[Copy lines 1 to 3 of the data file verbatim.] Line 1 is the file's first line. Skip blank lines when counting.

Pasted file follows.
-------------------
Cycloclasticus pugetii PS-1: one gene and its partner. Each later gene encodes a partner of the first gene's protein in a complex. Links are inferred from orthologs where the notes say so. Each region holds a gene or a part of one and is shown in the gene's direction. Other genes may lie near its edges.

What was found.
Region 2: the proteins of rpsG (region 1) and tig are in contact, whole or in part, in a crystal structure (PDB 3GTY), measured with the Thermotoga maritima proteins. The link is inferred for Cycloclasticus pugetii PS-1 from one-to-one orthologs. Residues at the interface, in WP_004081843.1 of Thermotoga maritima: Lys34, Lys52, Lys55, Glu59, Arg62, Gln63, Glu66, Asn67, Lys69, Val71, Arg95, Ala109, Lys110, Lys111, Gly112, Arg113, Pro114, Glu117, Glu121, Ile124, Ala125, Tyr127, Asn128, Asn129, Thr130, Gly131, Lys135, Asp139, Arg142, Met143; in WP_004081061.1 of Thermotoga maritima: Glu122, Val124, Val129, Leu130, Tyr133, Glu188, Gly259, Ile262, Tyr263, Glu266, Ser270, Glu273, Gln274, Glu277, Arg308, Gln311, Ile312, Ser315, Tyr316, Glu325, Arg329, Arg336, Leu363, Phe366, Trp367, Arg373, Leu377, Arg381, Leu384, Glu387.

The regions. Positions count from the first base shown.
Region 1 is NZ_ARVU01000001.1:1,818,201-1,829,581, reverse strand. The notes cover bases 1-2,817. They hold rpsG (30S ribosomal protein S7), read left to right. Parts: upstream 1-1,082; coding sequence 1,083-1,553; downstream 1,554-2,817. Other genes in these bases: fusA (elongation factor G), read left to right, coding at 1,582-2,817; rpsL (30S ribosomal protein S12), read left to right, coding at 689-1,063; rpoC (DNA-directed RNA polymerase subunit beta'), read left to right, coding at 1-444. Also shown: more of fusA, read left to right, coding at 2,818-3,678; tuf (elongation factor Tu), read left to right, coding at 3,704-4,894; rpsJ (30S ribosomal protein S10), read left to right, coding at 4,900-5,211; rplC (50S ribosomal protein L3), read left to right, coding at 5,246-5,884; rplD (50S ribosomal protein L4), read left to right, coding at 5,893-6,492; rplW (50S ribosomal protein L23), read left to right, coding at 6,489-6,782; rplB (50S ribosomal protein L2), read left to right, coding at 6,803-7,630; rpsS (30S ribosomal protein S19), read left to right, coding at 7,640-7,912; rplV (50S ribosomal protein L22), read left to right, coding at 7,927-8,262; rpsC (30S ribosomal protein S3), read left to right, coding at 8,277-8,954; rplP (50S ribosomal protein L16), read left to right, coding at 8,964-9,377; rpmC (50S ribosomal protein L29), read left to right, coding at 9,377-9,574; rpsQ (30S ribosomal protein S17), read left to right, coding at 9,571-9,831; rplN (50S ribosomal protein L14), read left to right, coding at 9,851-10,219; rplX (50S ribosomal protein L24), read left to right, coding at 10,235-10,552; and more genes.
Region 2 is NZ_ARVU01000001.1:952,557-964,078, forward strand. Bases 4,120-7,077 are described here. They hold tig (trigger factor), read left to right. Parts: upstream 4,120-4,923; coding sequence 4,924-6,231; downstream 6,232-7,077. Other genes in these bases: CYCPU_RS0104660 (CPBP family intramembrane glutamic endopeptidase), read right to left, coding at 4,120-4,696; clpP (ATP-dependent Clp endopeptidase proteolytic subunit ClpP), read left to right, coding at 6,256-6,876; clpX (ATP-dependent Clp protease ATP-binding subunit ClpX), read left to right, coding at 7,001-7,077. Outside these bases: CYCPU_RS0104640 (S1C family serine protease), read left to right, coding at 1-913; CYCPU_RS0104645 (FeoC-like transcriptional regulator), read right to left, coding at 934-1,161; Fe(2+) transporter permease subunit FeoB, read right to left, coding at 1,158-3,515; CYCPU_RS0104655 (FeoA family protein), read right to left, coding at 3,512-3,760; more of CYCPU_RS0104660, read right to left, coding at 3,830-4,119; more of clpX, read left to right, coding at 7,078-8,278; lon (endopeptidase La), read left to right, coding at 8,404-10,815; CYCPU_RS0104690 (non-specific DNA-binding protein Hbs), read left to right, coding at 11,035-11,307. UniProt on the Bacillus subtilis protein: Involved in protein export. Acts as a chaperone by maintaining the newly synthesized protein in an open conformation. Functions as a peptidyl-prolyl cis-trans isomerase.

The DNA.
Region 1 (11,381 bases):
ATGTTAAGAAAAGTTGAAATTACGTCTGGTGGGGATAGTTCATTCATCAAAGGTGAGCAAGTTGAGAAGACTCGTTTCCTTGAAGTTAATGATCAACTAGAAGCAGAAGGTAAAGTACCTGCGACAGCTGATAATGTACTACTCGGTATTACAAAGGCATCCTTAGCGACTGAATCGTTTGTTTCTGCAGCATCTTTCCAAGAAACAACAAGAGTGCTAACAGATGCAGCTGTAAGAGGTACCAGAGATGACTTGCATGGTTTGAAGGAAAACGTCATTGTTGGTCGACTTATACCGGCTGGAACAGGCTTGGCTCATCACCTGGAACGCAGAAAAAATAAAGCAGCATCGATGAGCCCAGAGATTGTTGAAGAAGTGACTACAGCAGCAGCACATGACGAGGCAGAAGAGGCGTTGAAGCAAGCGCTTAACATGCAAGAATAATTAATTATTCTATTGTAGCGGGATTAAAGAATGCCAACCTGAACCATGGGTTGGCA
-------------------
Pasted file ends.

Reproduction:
Cycloclasticus pugetii PS-1: one gene and its partner. Each later gene encodes a partner of the first gene's protein in a complex. Links are inferred from orthologs where the notes say so. Each region holds a gene or a part of one and is shown in the gene's direction. Other genes may lie near its edges.

What was found.
Region 2: the proteins of rpsG (region 1) and tig are in contact, whole or in part, in a crystal structure (PDB 3GTY), measured with the Thermotoga maritima proteins. The link is inferred for Cycloclasticus pugetii PS-1 from one-to-one orthologs. Residues at the interface, in WP_004081843.1 of Thermotoga maritima: Lys34, Lys52, Lys55, Glu59, Arg62, Gln63, Glu66, Asn67, Lys69, Val71, Arg95, Ala109, Lys110, Lys111, Gly112, Arg113, Pro114, Glu117, Glu121, Ile124, Ala125, Tyr127, Asn128, Asn129, Thr130, Gly131, Lys135, Asp139, Arg142, Met143; in WP_004081061.1 of Thermotoga maritima: Glu122, Val124, Val129, Leu130, Tyr133, Glu188, Gly259, Ile262, Tyr263, Glu266, Ser270, Glu273, Gln274, Glu277, Arg308, Gln311, Ile312, Ser315, Tyr316, Glu325, Arg329, Arg336, Leu363, Phe366, Trp367, Arg373, Leu377, Arg381, Leu384, Glu387.